on April 12, 1983 and a hearing on that appeal was held on September 13, 1983. On February 23, 1984, the Commission issued an adjudication in which it dismissed Kealy's appeal and sustained the action of the LCB which denied his request for transfer and promotion. Specifically, the Commission found that the LCB's policy of favoring county-of-vacancy employees for promotions did not violate Section 905.1 of the Civil Service Act (Act)*fn3 nor did the LCB's promotion of a county-of-vacancy employe without examination violate Section 501 of the Act.*fn4 A timely petition for review was filed with this Court.

In this appeal, Kealy contends that the LCB policy of giving preference to county-of-vacancy employees for promotions discriminates against out-of-county employees in violation of Section 905.1 in that it bases personnel decisions on non-merit factors. We initially note that in discrimination cases under Section 905.1, the civil service employe bears the burden of proof of showing that the challenged personnel actions of the state agency were motivated by non-merit factors. Snipas v. Department of Public Welfare, 46 Pa. Commonwealth Ct. 196, 405 A.2d 1366 (1979). Where the employe has failed to prevail before the Commission on his or her discrimination claim, as Kealy failed to do so here, our scope of review of the Commission's adjudication is limited to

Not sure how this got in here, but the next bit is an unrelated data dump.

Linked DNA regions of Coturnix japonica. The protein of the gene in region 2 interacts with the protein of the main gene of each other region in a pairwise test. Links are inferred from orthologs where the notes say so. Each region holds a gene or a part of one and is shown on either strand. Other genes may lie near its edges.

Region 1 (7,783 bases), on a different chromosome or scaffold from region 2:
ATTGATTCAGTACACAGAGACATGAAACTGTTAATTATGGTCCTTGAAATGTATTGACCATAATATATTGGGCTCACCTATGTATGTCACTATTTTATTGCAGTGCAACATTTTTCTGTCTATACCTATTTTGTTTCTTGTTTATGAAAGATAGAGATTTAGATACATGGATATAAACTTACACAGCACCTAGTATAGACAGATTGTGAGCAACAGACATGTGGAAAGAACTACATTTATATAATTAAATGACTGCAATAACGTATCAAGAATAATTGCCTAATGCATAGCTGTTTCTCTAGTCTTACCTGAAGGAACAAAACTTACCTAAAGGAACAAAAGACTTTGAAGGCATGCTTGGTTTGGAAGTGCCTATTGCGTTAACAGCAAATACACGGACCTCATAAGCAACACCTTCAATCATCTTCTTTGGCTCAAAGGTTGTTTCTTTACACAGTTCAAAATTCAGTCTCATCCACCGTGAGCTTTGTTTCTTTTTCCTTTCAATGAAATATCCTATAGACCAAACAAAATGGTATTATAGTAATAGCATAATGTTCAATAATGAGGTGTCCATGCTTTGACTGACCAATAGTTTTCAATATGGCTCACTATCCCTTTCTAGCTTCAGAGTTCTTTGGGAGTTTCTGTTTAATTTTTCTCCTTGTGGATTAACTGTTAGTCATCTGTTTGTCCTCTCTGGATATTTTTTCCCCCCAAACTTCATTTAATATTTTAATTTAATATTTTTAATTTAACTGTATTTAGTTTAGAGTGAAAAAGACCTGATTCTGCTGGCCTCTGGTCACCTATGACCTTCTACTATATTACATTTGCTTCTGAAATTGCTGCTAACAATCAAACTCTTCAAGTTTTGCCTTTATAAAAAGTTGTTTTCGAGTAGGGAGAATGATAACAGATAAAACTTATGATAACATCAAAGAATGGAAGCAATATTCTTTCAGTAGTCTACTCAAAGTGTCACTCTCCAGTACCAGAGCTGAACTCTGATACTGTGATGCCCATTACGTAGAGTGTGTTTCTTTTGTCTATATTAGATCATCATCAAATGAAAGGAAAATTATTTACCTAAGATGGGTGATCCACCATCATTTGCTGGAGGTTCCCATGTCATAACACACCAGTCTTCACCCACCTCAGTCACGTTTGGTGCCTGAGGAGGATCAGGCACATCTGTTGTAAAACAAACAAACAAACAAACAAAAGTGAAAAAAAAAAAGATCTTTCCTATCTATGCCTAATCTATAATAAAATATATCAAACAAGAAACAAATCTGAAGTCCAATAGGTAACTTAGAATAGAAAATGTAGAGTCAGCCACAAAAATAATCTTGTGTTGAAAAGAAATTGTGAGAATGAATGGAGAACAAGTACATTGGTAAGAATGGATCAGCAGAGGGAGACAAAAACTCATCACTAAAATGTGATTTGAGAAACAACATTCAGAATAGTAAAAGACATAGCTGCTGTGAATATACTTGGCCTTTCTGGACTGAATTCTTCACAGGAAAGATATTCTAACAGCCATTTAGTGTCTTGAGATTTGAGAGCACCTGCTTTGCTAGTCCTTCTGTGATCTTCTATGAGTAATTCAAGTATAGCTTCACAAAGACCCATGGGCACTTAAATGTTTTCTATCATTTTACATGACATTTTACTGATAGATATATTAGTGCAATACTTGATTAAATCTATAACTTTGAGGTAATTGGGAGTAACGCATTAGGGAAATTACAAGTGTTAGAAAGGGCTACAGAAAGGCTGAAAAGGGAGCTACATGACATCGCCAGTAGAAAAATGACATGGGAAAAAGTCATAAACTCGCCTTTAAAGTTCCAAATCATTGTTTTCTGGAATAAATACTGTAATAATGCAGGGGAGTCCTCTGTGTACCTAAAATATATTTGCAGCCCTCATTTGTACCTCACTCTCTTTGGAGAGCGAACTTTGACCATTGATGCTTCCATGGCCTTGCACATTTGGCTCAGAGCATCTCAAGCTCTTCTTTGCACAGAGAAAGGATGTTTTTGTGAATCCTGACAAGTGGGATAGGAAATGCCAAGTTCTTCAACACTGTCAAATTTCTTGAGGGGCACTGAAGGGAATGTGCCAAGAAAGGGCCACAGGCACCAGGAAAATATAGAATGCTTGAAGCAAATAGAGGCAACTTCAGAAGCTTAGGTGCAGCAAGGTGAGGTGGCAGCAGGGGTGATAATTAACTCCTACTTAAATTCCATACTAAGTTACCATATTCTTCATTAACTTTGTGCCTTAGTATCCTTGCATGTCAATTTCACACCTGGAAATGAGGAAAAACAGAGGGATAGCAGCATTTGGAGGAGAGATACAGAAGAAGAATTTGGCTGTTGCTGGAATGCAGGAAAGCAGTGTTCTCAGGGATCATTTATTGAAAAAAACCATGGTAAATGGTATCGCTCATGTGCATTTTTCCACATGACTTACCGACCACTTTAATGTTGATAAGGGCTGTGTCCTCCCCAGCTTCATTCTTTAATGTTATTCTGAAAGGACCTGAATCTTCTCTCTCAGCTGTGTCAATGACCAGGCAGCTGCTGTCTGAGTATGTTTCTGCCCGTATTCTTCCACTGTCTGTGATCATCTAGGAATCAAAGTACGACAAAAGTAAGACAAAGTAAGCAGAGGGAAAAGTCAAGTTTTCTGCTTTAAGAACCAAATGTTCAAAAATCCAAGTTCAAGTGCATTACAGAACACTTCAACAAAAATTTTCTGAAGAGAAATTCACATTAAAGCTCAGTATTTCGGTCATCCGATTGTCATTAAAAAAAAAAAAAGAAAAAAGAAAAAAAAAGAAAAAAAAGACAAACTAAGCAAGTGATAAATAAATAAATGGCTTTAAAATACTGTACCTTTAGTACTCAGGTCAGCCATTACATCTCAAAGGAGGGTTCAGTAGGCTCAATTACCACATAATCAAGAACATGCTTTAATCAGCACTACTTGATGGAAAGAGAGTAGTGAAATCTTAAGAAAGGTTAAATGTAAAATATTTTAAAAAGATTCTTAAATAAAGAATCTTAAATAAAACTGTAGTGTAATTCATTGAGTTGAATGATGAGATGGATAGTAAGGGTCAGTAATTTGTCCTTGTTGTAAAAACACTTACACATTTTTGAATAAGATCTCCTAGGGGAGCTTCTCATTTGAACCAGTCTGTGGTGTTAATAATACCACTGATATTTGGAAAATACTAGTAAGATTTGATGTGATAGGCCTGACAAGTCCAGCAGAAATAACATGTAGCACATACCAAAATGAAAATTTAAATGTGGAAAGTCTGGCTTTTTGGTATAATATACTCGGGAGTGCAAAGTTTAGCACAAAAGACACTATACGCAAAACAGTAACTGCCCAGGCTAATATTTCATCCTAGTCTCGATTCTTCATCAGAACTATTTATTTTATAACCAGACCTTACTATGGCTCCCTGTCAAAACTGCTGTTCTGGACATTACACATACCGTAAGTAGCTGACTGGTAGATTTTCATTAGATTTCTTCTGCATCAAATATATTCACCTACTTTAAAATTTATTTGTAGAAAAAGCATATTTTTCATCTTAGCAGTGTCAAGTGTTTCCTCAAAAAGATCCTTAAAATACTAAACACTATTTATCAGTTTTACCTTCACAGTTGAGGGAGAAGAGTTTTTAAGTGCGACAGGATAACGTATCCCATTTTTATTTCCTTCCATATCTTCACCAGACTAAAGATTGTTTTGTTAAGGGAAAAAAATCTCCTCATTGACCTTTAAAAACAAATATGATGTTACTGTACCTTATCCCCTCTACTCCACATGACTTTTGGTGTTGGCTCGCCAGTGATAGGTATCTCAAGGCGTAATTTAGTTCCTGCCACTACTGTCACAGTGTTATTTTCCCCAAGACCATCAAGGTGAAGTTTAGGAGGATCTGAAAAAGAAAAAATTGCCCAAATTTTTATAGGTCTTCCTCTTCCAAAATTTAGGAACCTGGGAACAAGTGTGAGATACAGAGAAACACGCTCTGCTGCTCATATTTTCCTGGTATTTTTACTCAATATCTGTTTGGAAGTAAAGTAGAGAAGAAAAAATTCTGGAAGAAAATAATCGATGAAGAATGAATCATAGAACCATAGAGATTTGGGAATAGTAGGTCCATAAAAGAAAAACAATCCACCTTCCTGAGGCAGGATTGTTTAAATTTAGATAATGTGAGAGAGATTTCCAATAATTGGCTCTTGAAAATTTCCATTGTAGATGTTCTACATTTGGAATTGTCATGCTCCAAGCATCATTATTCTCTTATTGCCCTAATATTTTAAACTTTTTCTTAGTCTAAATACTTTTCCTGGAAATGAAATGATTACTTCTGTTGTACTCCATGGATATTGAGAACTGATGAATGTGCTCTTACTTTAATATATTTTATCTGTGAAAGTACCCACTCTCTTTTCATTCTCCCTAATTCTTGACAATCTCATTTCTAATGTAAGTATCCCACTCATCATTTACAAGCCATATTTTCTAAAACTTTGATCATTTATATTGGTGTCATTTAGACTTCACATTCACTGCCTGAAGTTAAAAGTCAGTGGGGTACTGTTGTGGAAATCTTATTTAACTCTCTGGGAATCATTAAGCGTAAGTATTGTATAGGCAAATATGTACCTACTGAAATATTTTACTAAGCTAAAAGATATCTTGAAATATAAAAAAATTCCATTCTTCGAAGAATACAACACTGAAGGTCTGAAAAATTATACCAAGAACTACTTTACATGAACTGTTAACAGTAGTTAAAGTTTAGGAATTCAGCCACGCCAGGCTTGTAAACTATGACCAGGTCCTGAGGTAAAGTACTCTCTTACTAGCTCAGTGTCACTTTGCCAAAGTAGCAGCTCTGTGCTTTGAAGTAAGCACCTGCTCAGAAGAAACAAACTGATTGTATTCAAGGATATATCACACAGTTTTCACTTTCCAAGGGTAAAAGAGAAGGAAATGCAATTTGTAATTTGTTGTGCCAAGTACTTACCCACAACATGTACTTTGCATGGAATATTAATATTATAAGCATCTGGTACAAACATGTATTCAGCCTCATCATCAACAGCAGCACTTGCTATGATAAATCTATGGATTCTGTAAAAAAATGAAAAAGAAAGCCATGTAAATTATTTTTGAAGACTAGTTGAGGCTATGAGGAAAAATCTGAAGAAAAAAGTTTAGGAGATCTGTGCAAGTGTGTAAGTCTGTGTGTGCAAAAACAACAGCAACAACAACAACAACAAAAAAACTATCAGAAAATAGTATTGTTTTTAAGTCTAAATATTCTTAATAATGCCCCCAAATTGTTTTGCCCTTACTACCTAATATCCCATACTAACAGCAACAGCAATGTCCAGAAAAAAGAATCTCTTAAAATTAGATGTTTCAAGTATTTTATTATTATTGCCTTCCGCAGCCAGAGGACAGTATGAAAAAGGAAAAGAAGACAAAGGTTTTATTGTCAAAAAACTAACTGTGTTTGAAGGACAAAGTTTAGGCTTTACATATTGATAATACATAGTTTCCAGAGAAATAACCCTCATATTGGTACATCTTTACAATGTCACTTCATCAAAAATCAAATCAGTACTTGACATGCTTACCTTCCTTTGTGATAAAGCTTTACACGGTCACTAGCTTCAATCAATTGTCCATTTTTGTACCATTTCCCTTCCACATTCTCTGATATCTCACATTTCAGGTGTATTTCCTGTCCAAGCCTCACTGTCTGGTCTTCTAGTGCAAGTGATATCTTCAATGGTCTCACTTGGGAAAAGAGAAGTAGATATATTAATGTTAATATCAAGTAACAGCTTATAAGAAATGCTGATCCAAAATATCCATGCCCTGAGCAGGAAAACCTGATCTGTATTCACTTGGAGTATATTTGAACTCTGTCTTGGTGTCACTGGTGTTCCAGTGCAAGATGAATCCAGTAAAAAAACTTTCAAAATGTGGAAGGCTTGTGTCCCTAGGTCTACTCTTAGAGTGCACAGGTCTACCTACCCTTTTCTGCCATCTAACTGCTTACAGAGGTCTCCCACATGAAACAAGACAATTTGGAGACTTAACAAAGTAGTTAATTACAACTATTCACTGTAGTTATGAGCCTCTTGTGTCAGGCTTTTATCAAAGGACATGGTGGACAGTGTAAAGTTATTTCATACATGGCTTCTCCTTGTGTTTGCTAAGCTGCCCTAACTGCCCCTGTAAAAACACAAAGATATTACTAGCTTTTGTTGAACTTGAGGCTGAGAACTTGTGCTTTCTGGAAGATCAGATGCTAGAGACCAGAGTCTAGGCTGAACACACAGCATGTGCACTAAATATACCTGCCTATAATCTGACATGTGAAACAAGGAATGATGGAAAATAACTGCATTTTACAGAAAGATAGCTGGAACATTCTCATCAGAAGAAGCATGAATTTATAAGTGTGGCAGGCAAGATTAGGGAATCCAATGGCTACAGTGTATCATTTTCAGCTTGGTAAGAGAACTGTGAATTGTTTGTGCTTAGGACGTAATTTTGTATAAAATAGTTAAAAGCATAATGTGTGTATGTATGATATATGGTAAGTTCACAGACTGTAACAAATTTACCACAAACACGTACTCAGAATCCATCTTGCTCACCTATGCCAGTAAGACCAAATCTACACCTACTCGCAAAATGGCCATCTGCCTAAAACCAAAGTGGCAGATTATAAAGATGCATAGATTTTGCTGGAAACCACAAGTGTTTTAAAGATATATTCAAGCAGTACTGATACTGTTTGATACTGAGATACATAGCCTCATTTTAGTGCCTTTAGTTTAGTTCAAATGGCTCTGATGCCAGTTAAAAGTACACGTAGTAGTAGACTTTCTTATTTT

[ 90 Pa. Commw. Page 481]

    determining whether the employe's constitutional rights were violated, an error of law committed, or whether the Commission has disregarded any competent evidence. Wagner v. Department of Transportation, 76 Pa. Commonwealth Ct. 78, 463 A.2d 492 (1983); Quarles v. Department of Transportation, 61 Pa. Commonwealth Ct. 572, 434 A.2d 864 (1981).

There is no dispute regarding the essential facts. The LCB concedes that Kealy was not considered for transfer and promotion to the Kulpmont vacancy by virtue of its intra-county preference promotion policy. The LCB requested an intra-county certification list from the Commission and that list contained the name of only one person who subsequently declined the promotion. Rather than requesting a new list, the LCB opted to promote a county-of-vacancy employee without examination pursuant to its policy of promoting from outside of the county-of-vacancy only where there are no qualified in-county employees. The LCB argues that this policy fosters career development and strengthens employe morale. The Commission concluded that this policy was valid under Section 601 of the Act*fn5 and did not violate Section 905.1's prohibition against discrimination by basing personnel actions on non-merit factors. We disagree with the Commission's conclusions.